One Off the Slack: Remember Your Flows

Michal Mlimczak had a problem with some code:

    //causes infinite recomposition
    val playerUiStateWrong by player.observeState()
        .map { PlayerUIState(it, sound) }
        .collectAsState(PlayerUIState(null, null))
    //works fine
    val playerState by player.observeState().collectAsState(PlayerState.Stopped)
    val playerUiState = PlayerUIState(playerState, sound)

I thought they would both do the same thing, but the first one, whenever I use playerUiStateWrong as a parameter in a modifier, causes infinite recompositions, whereas the second one works fine.

Google’s Adam Powell went back to a previous Slack thread to point out the problem:

Assembling an operator chain in a composable function will yield a new Flow instance each time it’s recomposed and collectAsState can’t tell that it’s semantically equal

In playerUiStateWrong, map() returns a new Flow. On each recomposition, that Flow will be different than the previous Flow, so the old collectAsState() will be cancelled and a new one invoked.

He went on to say:

If you remember the assembled flow based on its inputs you’ll see the same results as with your second snippet

Michal wondered if this would be fixed at some point… and Adam replied that this is not a bug, but a feature:

No, it’s by design. If collectAsState did not cancel an old subscription and start a fresh one when the flow being collected changes then its behavior would be incorrect when a new Flow is used, and Flows do not implement equality for collectAsState to tell the difference between a new and very different flow vs. a new but semantically equivalent one.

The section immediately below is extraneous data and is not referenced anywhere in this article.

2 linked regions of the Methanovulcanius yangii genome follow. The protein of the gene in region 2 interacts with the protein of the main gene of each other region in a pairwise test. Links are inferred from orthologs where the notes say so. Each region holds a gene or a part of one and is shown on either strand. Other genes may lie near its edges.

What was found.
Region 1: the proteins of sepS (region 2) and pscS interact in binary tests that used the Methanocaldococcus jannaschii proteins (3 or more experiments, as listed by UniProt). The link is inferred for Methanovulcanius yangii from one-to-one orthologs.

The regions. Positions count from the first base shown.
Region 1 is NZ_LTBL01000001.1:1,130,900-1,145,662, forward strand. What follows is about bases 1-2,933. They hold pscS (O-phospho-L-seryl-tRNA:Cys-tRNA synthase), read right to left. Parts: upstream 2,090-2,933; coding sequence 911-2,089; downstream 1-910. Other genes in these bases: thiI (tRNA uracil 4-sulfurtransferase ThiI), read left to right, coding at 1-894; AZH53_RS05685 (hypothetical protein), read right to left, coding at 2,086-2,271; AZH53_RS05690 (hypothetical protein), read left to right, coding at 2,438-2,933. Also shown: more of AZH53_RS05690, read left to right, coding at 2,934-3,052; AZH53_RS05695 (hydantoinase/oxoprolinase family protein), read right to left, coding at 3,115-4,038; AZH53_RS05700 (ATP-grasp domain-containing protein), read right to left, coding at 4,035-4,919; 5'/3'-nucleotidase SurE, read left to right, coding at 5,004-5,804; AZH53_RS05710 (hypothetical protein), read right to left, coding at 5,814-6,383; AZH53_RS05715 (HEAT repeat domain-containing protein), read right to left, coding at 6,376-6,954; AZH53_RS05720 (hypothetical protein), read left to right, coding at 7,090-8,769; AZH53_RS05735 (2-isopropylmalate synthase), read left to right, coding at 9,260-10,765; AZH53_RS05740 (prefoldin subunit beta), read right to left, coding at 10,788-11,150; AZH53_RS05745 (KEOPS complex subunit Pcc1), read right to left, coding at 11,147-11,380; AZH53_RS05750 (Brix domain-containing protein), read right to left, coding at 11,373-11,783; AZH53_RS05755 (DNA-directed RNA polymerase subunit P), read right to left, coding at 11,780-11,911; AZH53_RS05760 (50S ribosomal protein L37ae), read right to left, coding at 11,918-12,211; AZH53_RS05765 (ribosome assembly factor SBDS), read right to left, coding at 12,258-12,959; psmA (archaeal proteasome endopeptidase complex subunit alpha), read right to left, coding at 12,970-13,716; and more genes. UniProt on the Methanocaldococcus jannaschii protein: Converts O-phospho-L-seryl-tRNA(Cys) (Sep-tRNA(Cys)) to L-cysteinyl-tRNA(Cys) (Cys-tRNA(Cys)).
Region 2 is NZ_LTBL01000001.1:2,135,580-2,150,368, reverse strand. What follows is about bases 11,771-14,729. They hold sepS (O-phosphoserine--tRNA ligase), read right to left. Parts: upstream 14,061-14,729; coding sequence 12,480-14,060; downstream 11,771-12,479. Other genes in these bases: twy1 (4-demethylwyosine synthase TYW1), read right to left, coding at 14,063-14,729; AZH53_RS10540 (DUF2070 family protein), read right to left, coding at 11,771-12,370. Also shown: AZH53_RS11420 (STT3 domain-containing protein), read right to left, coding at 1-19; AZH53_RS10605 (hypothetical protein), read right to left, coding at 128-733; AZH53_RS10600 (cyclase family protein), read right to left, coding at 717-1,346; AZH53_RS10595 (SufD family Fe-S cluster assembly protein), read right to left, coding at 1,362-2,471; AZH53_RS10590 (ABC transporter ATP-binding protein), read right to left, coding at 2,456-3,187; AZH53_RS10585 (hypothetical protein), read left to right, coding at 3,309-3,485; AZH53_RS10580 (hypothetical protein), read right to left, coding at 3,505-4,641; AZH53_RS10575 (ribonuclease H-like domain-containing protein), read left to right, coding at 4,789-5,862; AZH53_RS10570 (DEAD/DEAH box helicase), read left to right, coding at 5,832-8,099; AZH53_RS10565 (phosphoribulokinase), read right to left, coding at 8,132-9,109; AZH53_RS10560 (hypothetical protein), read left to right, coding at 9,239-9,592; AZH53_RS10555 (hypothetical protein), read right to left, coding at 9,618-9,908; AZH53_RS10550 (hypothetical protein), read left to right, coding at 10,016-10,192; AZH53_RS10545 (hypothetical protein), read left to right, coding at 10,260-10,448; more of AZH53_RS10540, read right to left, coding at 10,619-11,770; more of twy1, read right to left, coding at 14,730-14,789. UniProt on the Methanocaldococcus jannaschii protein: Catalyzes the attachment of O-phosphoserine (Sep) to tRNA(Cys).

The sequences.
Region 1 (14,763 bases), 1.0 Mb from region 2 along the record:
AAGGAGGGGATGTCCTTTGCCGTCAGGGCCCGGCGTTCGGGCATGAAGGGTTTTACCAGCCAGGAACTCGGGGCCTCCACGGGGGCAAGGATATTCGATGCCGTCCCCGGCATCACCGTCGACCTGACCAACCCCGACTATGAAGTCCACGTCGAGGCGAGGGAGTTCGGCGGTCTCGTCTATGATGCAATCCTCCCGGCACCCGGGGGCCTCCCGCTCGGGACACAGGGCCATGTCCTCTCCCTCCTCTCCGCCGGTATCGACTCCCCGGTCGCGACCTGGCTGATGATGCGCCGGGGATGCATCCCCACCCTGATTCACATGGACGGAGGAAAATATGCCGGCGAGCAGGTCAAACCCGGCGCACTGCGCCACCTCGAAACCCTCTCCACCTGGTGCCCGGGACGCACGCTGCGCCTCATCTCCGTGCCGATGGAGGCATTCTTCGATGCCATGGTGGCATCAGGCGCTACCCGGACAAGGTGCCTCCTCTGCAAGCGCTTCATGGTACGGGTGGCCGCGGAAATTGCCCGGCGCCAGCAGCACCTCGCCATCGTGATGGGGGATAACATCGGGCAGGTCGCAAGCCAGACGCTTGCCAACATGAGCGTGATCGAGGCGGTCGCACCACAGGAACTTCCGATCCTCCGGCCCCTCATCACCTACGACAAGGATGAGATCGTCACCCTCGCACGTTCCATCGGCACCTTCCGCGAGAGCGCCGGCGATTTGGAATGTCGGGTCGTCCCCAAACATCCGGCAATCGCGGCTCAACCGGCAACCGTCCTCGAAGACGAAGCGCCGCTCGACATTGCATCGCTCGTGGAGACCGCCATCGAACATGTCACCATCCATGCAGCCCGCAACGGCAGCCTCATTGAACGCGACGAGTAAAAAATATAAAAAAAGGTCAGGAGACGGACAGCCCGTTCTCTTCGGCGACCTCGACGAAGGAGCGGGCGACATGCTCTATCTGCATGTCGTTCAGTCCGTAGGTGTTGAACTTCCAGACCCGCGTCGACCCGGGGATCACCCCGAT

Michal then wondered if a Lint check could catch this sort of thing, since this might trip up newcomers to Compose. Adam was unconvinced:

Possibly, but it’s easy to defeat a lint check or create false positives for something like this. Consider the example from the linked thread a day or so ago; nothing says the ViewModel can’t or wouldn’t cache returned flows based on id, use shareIn internally, etc. It would catch only very basic cases

The motive for memoizing assembled flows is several layers of semantic meaning away from anything compose understands or arguably should understand

I’m not sure it would be an overall win for understanding the mental model of composition if things like flows/collectAsState did some sort of magic thing here that would be somehow different from the basic constructs anyone else would write themselves (

Read the original thread in the kotlinlang Slack workspace. Not a member? Join that Slack workspace here!